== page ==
What You Need To Know About Reopening Your SSDI Claim Case

If your disability claim was denied, you may be eligible for an SSDI review.

Pennsylvania allows people with a disabling condition to receive benefits from SSDI, but many of these claims are denied.

A number of them may qualify for reopening and the decision appealed. However, you need to know what to do if you want to have your case reopened.

The best thing to do is to contact an experienced disability appeals attorney who can help you with the process.

Who is Eligible for SSDI?

A person may qualify for SSDI benefits if they meet specific requirements:

  • They must be able to prove their injury is disabling
  • They must prove they cannot fulfill their job duties as before the injury
  • They must satisfy two earnings requirements tests

Once these requirements have been met, the disability benefits should receive approval. However, many claims receive a denial even if they meet requirements. Once someone is denied, they can request an appeal hearing before an Administrative Law Judge. It takes about an average of one year from the time of the request to the time of the hearing.

If the claim is once again denied, the person can ask for a review by the Appeals Council. If the appeal results in a denial, the final step is to file a lawsuit with the US District Court.

How to Reopen a Claim That Has Been Denied

Many people don’t realize they have the option of reopening a Social Security disability claim that has been denied, especially when they are filing a new disability claim. Once the timeline passes for reopening it, the decision becomes permanent. In some cases, a prior claim may be reopened.

These circumstances include the following:

  • The original claim was denied incorrectly
  • The prior claim relates to a current claim
  • The date of onset for the current claim is within 17 months of the application for the first claim

It can be important to have the ability to reopen an SSDI review because it may directly impact the number of disability benefits a person can receive. Social Security usually goes back to the date on the first application to calculate benefits.

If the person meets the requirements, they can file a new application to reopen the original claim after the SSDI review was denied. The date of onset for the disability determines whether to open the claim.

Other factors to reopen a claim include the following:

  • New evidence has been discovered that is relevant to the claim
  • A clerical error was made on calculating benefits
  • The written decision by the judge was in error on its face

It can be challenging to get an old claim reopened, which is why it’s important to have an attorney help you if you believe you should be able to reopen your denied claim.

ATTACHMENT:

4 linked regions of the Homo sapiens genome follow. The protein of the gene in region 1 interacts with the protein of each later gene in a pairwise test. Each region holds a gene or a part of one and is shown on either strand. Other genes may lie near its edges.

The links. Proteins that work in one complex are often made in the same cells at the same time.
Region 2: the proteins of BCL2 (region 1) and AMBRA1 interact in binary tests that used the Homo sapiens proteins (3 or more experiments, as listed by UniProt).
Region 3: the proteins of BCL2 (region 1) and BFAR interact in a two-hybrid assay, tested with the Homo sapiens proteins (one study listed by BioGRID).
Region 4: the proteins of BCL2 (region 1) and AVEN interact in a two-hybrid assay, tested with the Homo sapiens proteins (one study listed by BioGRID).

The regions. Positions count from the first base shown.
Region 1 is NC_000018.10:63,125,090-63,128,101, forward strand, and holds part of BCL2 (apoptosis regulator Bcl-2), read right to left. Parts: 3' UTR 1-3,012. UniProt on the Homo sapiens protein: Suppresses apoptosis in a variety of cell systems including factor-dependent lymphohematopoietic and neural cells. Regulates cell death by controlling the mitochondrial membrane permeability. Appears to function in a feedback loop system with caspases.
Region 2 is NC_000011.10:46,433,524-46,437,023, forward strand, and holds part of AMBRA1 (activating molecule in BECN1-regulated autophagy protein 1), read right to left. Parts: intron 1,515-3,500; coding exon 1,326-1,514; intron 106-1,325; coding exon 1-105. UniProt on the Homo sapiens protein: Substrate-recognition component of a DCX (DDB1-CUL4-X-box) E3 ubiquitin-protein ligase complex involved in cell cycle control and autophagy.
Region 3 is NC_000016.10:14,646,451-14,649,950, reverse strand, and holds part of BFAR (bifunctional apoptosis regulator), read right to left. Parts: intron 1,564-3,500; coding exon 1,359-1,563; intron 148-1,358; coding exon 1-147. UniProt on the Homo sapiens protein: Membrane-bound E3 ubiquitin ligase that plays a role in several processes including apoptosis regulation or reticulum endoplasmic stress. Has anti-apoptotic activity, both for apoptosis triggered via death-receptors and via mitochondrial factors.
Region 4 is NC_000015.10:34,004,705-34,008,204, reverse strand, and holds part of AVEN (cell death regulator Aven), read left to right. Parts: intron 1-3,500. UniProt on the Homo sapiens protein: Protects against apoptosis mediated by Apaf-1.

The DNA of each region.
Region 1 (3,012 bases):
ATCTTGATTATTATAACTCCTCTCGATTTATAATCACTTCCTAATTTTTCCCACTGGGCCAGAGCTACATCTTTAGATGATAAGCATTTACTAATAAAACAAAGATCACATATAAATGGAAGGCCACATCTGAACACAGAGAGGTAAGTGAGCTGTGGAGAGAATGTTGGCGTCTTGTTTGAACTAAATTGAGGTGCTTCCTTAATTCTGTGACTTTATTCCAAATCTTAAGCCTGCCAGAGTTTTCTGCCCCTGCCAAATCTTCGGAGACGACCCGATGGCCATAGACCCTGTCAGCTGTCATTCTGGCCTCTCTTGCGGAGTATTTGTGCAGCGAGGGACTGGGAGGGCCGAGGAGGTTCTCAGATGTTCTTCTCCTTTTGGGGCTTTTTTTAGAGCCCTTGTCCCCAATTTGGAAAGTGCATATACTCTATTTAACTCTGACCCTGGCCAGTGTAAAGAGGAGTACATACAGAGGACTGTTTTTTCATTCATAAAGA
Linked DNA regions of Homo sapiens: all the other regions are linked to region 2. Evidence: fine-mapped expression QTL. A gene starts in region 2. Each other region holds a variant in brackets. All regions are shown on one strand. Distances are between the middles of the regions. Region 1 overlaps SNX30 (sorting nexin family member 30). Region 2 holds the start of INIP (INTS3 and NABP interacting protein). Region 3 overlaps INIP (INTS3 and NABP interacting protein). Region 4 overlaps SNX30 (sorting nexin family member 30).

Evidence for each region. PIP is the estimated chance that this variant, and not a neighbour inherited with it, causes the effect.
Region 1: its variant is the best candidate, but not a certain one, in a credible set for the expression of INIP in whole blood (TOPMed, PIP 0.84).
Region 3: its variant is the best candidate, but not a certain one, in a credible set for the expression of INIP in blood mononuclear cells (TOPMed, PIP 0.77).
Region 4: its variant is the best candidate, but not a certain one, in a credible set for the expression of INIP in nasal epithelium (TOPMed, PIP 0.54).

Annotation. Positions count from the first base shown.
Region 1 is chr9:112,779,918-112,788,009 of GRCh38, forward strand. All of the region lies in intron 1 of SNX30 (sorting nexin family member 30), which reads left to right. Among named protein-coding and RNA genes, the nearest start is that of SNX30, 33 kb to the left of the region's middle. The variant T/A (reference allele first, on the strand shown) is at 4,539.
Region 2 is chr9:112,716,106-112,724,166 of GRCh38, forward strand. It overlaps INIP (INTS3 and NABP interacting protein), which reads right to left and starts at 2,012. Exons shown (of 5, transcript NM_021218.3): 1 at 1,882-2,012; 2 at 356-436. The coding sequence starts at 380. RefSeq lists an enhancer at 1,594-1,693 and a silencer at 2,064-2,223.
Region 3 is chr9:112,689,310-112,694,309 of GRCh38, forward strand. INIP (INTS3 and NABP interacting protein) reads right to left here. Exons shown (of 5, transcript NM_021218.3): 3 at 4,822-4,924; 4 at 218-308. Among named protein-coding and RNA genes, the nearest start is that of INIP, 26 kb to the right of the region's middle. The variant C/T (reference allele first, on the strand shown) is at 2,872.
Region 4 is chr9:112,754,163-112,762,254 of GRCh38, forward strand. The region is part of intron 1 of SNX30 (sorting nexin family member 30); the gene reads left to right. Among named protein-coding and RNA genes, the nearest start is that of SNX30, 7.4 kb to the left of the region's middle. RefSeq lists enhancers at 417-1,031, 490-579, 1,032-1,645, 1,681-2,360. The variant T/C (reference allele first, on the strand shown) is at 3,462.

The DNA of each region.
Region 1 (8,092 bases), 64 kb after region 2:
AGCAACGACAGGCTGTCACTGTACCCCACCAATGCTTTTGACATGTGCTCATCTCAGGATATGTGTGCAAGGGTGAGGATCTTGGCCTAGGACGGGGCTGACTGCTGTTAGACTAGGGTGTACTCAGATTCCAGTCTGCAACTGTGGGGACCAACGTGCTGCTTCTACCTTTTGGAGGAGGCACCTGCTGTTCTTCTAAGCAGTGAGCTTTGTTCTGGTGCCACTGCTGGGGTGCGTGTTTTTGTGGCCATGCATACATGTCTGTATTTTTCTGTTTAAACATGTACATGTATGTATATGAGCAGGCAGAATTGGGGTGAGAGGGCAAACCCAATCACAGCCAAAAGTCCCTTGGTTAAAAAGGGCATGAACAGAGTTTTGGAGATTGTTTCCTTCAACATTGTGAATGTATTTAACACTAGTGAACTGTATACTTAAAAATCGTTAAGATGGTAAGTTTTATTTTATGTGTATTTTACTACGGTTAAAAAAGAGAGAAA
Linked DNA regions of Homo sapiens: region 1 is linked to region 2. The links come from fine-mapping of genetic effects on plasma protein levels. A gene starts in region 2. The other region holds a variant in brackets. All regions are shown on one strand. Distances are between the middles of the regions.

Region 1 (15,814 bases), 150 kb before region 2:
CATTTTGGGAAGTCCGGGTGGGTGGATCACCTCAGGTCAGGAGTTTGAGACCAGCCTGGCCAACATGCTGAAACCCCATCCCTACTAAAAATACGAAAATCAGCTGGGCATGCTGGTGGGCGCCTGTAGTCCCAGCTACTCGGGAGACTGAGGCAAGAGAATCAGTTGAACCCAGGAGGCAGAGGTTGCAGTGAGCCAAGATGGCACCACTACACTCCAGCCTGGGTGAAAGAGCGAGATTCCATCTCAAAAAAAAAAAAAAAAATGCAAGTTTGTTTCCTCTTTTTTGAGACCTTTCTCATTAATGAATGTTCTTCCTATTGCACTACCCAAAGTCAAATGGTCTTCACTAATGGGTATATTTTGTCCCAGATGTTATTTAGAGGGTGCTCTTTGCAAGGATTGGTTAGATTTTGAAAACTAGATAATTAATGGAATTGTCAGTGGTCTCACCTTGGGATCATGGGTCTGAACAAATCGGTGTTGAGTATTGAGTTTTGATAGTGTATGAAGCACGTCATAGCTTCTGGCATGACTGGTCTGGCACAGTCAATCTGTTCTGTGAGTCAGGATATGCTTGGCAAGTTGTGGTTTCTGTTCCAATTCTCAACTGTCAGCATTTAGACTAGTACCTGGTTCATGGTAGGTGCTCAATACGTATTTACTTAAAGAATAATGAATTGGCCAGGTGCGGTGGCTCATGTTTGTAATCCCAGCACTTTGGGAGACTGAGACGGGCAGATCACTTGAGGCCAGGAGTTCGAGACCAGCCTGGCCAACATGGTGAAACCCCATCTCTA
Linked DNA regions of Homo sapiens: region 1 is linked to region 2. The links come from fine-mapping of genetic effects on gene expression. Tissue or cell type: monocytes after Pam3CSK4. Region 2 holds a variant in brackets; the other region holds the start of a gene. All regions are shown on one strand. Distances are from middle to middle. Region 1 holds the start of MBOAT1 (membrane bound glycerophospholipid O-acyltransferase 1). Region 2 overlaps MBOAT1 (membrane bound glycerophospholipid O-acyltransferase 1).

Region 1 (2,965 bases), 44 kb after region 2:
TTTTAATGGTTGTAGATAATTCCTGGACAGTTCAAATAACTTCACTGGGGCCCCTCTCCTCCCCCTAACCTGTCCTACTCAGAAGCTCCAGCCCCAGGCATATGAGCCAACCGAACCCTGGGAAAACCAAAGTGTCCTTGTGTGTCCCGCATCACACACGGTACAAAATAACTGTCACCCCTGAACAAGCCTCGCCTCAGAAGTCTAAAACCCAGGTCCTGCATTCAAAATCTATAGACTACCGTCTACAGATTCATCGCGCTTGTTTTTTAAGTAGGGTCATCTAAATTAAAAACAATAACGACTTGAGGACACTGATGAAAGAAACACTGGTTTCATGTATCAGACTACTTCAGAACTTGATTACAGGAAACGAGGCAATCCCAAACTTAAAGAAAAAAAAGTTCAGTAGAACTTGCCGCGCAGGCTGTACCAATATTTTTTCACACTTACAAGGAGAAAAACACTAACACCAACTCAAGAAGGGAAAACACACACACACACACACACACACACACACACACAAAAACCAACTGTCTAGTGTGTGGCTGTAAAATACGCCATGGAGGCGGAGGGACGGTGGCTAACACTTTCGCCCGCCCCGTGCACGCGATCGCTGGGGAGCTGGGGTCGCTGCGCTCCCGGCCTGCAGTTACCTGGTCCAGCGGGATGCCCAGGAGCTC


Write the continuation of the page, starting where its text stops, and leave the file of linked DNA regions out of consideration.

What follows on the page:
Timeline for Getting an SSDI Review

It’s critical to know how long you have to reopen a claim. The following timeframes will help you understand your options.

Claims Under a Year

If the claim became final less than 12 months ago, you may be able to get it reopened for any reason. This is twelve months from the date of the decision rather than the date of filing or onset.

Claims Between Two and Four Years Old

There must be a good reason to open a claim that is more than two years old. “A good reason” is generally defined and new evidence about the claim or the discovery of an error. New material evidence may be anything that would have altered the decision, but it was not considered.

An error could be clerical, or it could be something more serious such as information included that belonged to someone other than the claimant. For example, a medical report used in the decision might have belonged to someone else or involved a different injury.

Claims More than Four Years Old

It’s rare for Social Security to reopen a claim after four years. If someone discovered fraud or if errors were made in the benefits computed or a few other unique situations, the claim may be reopened.

Who May Reopen the Claim?

Only a few people may reopen a claim that has been denied.

They include:

  • An administrative law judge
  • Claims examiner at DDS
  • Disability Appeals Council

Who can reopen the claim depends on who denied it.

For example, if the Appeals Council denied the claim, they are the only ones who can reopen it. If the administrative law judge denied the claim, the council or another administrative law judge could reopen the claim.

If the request to reopen the claim is denied, it stands. You cannot appeal the denial of the request for reopening.

Get The Help You Need  to Reopen a Claim

As you can see, it’s quite complicated to reopen an SSDI claim once it’s been denied.

You only get one chance, which is why you should hire a lawyer to help you with the process.

An experienced disability attorney can make the request and ensure the prior claim is relevant to a current claim. They can show why there was a mistake in the decision or what evidence is available to consider. We can also help with the workers’ compensation appeals process as well. 

You want to work with an experienced team who understands disability and someone who cares about your rights.

Call Krasno, Krasno & Onwudinjo for a free consultation. We can help you determine if you can reopen your case and assist you with the process. Give us a call today.

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